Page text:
Is everybody happy? Now Is Not the Summer of Our Discontent
Amid the current mania for celebrities, it's especially satisfying to feel you're happier than the people whose faces are always on magazine covers and TV screens. And, as we learn from a new poll conducted for USA Weekend, that's a pleasure many people are savoring. Respondents were asked to say who's happiest: Bill Gates, Oprah Winfrey, Pope John Paul II, Chelsea Clinton or themselves. Forty-nine percent picked themselves as happiest, with Winfrey (24 percent) and the pope (12 percent) as runners-up. Asked to rate their own happiness on a scale of 1 to 10, 66 percent of men and 68 percent of women gave themselves an 8 or higher. No wonder the publication topped its coverage of the findings with the headline, "The Age of Contentment." What's making people so contented? Not careers and money, by their own account. Asked to say what factor besides good health is most crucial to happiness, just 7 percent cited a satisfying job and a mere 4 percent mentioned money. By contrast, 47 percent pointed to spirituality, while 38 percent said "being loved" is what counts. With people expressing such heartfelt happiness, one can't help wondering whether today's irony-drenched advertising is behind the curve. Many agencies may now be better at creating "edgy" images than happy ones, but will cheery consumers feel in sync with a brand whose ads spoil the good mood?
Snack Time! Teenage Chowhounds
Considering the amount of time they spend feeding their faces, it's a wonder America's teenagers have any time left for sex, drugs and/or rock 'n' roll. A study of 12-17-year-olds conducted for Channel One Network finds the kids eat an average of 4.33 times a day, with 42 percent of them eating five or more times daily. Despite the stereotypical image of teens skipping breakfast as they rush out to catch the school bus, the study found they're as likely to eat that meal as lunch or dinner. And in an era when parents worry about a paucity of after-school programs, teens have devised one of their own: snacking. The report says the typical kid spends $1.25 a day on afternoon snacks--which works out to $5.2 billion a year for the cohort as a whole.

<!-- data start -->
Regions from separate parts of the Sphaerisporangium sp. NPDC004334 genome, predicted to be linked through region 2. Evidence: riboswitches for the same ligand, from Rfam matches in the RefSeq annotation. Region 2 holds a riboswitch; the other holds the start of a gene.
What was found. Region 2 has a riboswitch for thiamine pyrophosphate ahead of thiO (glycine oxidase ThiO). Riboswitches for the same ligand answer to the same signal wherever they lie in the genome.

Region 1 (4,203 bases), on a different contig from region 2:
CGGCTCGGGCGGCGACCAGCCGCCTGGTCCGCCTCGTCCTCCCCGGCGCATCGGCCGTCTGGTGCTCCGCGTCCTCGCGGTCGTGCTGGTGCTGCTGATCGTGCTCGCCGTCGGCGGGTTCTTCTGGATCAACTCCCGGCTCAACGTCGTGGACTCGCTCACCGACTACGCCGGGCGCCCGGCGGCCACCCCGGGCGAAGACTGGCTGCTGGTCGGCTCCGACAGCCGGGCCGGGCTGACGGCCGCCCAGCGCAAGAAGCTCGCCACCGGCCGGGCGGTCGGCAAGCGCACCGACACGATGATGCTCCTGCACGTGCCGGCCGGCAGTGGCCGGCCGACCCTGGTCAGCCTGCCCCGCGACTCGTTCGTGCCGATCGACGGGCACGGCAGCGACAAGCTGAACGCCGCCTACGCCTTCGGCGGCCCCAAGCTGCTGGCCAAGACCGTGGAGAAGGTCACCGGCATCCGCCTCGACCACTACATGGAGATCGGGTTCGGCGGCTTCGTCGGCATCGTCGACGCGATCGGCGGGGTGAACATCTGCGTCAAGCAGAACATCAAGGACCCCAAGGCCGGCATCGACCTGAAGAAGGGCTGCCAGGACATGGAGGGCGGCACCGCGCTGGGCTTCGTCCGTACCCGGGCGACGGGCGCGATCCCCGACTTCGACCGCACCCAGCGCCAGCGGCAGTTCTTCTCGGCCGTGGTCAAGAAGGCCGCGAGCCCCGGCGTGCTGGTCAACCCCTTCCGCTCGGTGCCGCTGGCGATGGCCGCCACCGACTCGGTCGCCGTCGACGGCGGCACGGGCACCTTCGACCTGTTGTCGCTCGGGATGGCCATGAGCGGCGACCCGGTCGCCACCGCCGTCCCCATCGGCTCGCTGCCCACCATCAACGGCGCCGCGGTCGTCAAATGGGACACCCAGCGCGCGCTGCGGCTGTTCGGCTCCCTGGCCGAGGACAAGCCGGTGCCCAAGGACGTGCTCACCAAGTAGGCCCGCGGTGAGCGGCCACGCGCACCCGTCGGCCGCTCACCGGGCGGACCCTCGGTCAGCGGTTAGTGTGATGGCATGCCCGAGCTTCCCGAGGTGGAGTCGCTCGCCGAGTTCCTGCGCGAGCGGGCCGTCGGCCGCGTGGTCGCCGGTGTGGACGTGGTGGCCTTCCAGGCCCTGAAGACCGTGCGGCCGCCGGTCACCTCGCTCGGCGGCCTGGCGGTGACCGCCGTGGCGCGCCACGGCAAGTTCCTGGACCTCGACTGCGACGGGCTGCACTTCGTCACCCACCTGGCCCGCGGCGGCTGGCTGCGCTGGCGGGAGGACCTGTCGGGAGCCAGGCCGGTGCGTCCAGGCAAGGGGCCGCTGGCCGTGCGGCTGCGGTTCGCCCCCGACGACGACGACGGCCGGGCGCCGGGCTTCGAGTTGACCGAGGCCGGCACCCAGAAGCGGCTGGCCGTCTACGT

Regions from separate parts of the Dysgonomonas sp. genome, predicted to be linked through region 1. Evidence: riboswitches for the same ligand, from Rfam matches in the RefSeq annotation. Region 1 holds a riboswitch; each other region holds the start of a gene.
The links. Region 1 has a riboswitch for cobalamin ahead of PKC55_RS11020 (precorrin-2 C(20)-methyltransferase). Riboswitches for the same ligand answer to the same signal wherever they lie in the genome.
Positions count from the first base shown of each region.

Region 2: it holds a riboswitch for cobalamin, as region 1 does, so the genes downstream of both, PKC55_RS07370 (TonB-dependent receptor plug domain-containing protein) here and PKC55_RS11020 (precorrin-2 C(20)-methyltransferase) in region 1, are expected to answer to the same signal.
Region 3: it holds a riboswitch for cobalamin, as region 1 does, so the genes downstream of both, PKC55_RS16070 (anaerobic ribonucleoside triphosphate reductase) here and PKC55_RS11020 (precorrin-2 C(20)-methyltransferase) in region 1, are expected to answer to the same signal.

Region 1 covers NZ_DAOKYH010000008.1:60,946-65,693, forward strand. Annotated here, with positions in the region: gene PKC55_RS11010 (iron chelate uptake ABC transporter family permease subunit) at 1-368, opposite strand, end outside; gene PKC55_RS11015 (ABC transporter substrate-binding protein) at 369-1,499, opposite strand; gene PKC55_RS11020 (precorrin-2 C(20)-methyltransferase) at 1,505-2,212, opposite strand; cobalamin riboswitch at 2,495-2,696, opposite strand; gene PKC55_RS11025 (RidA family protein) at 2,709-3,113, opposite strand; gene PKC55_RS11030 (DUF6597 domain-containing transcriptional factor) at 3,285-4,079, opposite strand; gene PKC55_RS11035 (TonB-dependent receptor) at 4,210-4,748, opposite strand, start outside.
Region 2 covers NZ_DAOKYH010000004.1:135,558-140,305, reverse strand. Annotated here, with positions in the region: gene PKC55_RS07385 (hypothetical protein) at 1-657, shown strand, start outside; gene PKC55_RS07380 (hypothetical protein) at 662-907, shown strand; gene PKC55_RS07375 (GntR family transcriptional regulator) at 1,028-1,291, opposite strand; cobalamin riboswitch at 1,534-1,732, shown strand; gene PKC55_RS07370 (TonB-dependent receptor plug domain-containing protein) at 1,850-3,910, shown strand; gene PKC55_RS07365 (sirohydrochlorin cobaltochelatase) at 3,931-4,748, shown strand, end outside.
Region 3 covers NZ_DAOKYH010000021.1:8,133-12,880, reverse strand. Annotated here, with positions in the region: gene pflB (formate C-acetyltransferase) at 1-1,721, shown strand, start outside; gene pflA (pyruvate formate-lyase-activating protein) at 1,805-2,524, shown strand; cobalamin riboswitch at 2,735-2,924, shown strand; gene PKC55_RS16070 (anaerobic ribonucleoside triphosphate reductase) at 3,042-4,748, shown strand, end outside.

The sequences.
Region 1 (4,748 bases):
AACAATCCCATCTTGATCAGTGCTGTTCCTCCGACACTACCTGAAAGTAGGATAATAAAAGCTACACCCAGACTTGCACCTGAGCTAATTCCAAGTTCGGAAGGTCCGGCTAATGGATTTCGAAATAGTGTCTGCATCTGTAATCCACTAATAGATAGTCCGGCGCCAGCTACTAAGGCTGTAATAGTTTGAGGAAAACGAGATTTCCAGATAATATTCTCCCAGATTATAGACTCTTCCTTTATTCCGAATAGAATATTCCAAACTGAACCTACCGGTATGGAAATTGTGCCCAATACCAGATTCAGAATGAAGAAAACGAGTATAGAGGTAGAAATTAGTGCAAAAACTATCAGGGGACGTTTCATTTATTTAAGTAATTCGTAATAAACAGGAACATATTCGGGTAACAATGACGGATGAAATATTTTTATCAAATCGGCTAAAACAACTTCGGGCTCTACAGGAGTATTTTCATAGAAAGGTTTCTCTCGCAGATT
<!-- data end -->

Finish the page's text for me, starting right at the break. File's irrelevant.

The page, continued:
MIXED BLESSINGS: Dress for Success, Premarital Patience, A Beer's Head, Etc.
Amid last weekend's flag-waving, Americans probably took it for granted that the flags themselves were imported from some distant land. But the commerce in stars and stripes isn't as one-sided as they might suppose in this era of trade deficits.
A bulletin from the Census Bureau informs us that imports of U.S. flags totaled $710,200 last year, with most of that money flowing to Taiwan. But those imports were partially offset by $473,200 in exports of U.S. flags, with the Dominican Republic the biggest customer.
Here's further evidence that account people will do anything to please a client. Eisner & Associates recently created an ad that demonstrates how client Polaroid's [X]oor sunglasses filter out reflected glare, thus allowing you to distinguish between a Bobbi and a Bob. After tryouts for the transvestite role, the Baltimore agency awarded it to account supervisor Glen Schorr. If only Cannes had a category for Best Five O'clock Shadow.
The course of true love doesn't run smooth, and it doesn't run all that quick, either. A poll of 3,000 brides-to-be by Bride's finds respondents average nine dates with Mr. Right before having sex with him. We'll take this to indicate that ads' romantic imagery needn't carry overtones of unbridled lust in order to resonate with young women. On the matter of marital fidelity, just 4 percent of respondents expect to have trouble remaining faithful to their spouses, while 8 percent think it'll be a challenge for their husbands.
While the autoworkers' strike prompts General Motors to cut back on ads, the trickier task will come when the strike ends. After all, car buyers are likely to wonder about a company's products when the media have been full of stories about labor-management acrimony. Feel-good commercials featuring happy workers will look fishy, but so will business-as-usual pitches for the cars. In short, retooling won't be confined to the company's factories this summer--or, at least, shouldn't be.
Procter & Gamble toiled for years to squelch rumors that its logo carried an esoteric reference to satanism. But some brands have a more happy-go-lucky attitude about the misinterpretations their emblems might provoke. Thus does Rolling Rock cheerfully invite speculation that the equine head painted on its bottle--sans equine body, as in a famous scene from The Godfather--is a message from the don. It gives a fresh impression of Latrobe, Pa., transforming the beer's hometown from a bucolic Bedford Falls into a beery Pottersville. We trust the target audience will be more amused than alarmed, willingly regarding Rolling Rock as a beer they can't refuse. Ammirati Puris Lintas of New York created the ad.